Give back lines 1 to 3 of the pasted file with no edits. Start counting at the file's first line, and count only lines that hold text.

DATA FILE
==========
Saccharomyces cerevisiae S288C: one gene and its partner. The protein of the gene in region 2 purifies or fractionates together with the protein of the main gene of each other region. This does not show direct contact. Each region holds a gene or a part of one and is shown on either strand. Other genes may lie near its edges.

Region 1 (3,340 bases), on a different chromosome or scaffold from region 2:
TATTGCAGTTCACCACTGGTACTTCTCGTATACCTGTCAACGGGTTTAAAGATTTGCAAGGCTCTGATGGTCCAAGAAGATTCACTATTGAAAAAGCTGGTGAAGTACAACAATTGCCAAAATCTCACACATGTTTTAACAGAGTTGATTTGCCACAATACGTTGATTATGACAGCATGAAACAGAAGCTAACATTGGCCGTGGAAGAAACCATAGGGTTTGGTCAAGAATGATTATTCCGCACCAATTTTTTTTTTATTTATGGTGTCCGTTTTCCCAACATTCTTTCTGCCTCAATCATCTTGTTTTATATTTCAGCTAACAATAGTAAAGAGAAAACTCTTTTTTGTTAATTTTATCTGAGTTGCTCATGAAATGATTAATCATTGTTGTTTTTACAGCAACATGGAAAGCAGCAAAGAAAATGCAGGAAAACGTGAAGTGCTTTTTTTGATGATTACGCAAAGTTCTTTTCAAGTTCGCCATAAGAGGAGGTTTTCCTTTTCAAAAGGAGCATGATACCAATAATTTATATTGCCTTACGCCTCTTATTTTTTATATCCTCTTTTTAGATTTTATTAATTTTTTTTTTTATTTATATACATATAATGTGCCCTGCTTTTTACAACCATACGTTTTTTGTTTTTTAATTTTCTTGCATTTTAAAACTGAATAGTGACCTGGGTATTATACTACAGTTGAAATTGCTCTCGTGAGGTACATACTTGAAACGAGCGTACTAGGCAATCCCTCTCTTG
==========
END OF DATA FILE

Saccharomyces cerevisiae S288C: one gene and its partner. The protein of the gene in region 2 purifies or fractionates together with the protein of the main gene of each other region. This does not show direct contact. Each region holds a gene or a part of one and is shown on either strand. Other genes may lie near its edges.

Region 1 (3,340 bases), on a different chromosome or scaffold from region 2:
TATTGCAGTTCACCACTGGTACTTCTCGTATACCTGTCAACGGGTTTAAAGATTTGCAAGGCTCTGATGGTCCAAGAAGATTCACTATTGAAAAAGCTGGTGAAGTACAACAATTGCCAAAATCTCACACATGTTTTAACAGAGTTGATTTGCCACAATACGTTGATTATGACAGCATGAAACAGAAGCTAACATTGGCCGTGGAAGAAACCATAGGGTTTGGTCAAGAATGATTATTCCGCACCAATTTTTTTTTTATTTATGGTGTCCGTTTTCCCAACATTCTTTCTGCCTCAATCATCTTGTTTTATATTTCAGCTAACAATAGTAAAGAGAAAACTCTTTTTTGTTAATTTTATCTGAGTTGCTCATGAAATGATTAATCATTGTTGTTTTTACAGCAACATGGAAAGCAGCAAAGAAAATGCAGGAAAACGTGAAGTGCTTTTTTTGATGATTACGCAAAGTTCTTTTCAAGTTCGCCATAAGAGGAGGTTTTCCTTTTCAAAAGGAGCATGATACCAATAATTTATATTGCCTTACGCCTCTTATTTTTTATATCCTCTTTTTAGATTTTATTAATTTTTTTTTTTATTTATATACATATAATGTGCCCTGCTTTTTACAACCATACGTTTTTTGTTTTTTAATTTTCTTGCATTTTAAAACTGAATAGTGACCTGGGTATTATACTACAGTTGAAATTGCTCTCGTGAGGTACATACTTGAAACGAGCGTACTAGGCAATCCCTCTCTTG